Can I Get Visitation Rights to My Grandchildren In Ohio?

Published 06/30/16 by Admin

If you are a grandparent and you are currently in the process of trying to obtain visitation rights to see your grandchildren, or if you are just an interested third party who is curious to know if a grandparent is capable of obtaining visitation rights to see their grandchildren in the state of Ohio, then you may be surprised and/or delighted to know that a grandparent can obtain visitation rights in Ohio. The process isn’t necessarily the easiest, but if it is important to a person, that won’t matter.

Before continuing, it is important that you as the reader understand that this blog should not be construed as legal advice, but rather is a basic summary of when our actions and conduct becomes disorderly conduct in the eyes of the law. For actual legal advice, a person who is facing a disorderly conduct charge should consult an attorney for accurate and up-to-date legal information.

For a grandparent to be eligible to file for visitation rights the parents need to be unmarried, divorced or one of them has died. Some kind of change or modification to the child’s parental/guardian structure will typically be enough for the grandparent to seek out visitation rights.

Typically, the first step in obtaining visitation rights is to file a motion with the court seeking out visitation or companionship rights for the child. After the motion has been filed, a hearing will usually be conducted in which the court will look at a bunch of different things (including the opinion of the grandparents, the opinion of the parents, the best interests of the child, and other outside factors) in coming to their determination. It is important that a grandparent show that them having visitation rights to their grandchild is in that child’s best interest and would be a good thing for that child in the long run.

After the court has looked at all of these factors, it will make its decision of whether or not it will grant visitation rights to the grandparents who are seeking them.

If you are a grandparent who has recently filed a motion for visitation rights or if you have recently been granted visitation rights to your grandchildren, then there are a few things you need to know.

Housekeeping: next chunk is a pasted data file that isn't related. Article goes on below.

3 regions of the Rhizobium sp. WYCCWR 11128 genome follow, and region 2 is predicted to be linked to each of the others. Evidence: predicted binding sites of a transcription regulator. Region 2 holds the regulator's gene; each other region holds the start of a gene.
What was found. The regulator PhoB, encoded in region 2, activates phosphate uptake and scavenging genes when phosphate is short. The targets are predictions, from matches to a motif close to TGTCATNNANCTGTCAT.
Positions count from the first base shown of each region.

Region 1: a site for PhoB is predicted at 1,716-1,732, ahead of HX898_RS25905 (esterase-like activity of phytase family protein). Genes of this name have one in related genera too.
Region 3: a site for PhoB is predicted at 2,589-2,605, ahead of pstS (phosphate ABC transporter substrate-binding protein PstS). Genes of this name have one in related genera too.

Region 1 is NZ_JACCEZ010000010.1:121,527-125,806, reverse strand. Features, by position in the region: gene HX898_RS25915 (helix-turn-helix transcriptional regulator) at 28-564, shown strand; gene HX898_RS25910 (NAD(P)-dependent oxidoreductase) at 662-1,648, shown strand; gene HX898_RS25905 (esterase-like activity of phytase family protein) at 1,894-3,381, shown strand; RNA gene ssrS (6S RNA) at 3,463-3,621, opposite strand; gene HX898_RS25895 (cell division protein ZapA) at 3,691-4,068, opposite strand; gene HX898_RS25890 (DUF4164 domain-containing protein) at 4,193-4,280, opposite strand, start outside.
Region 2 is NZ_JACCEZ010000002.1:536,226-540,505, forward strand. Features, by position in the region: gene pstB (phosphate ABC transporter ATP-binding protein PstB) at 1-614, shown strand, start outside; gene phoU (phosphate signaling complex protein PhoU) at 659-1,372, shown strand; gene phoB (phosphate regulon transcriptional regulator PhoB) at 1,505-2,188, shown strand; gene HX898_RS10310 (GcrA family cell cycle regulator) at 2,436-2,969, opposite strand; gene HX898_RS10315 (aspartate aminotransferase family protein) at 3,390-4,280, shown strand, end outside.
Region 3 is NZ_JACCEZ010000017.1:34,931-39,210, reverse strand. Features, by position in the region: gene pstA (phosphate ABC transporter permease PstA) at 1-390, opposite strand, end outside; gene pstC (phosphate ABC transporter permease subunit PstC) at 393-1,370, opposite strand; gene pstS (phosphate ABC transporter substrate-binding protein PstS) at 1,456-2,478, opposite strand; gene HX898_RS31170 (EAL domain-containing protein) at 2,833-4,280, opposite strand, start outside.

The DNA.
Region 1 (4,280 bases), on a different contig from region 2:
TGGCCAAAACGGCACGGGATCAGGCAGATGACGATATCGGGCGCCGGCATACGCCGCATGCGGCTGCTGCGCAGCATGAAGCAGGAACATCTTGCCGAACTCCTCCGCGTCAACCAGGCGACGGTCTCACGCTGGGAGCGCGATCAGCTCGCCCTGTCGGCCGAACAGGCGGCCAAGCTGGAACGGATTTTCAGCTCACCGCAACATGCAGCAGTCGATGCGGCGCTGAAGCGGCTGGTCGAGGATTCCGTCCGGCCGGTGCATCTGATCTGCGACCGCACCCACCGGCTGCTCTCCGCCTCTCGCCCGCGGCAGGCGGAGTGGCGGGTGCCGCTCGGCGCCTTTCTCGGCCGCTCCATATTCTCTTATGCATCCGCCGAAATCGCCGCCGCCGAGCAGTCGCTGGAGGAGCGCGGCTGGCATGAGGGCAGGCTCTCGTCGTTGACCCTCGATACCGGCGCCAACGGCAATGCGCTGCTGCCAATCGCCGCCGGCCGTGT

• Just because you have visitation rights, does not mean that you have any kind of say in any kind of custody determination involving the child.
  • Your visitation rights can be modified or terminated by the court at any time it sees fit. The factors that usually determine whether visitation rights are modified or terminated includes:
    1. A change in the custody situation of the child that was different at the time the grandparent filed for the visitation rights.
    2. If the judge decides that it is no longer in the best interest of the child that the grandparent has visitation rights.
    3. Once the child is an adult, the visitation rights may be modified or terminated because the individual is no longer a child/minor.

Now, as an informed reader, it should be clear to you that the biggest factor in determining whether the grandparents should be granted visitation rights to a child is the best interest of the child. The courts like to look at themselves as a second guardian for the child and they want to be sure that the child has only positive influences in his/her life. So if you are a grandparent who is considering filing for visitation rights, or you are a grandparent who has visitation rights but wants to keep them, then you need to make sure that you are constantly keeping the child’s best interest in mind and that you are a positive influence on that child’s future.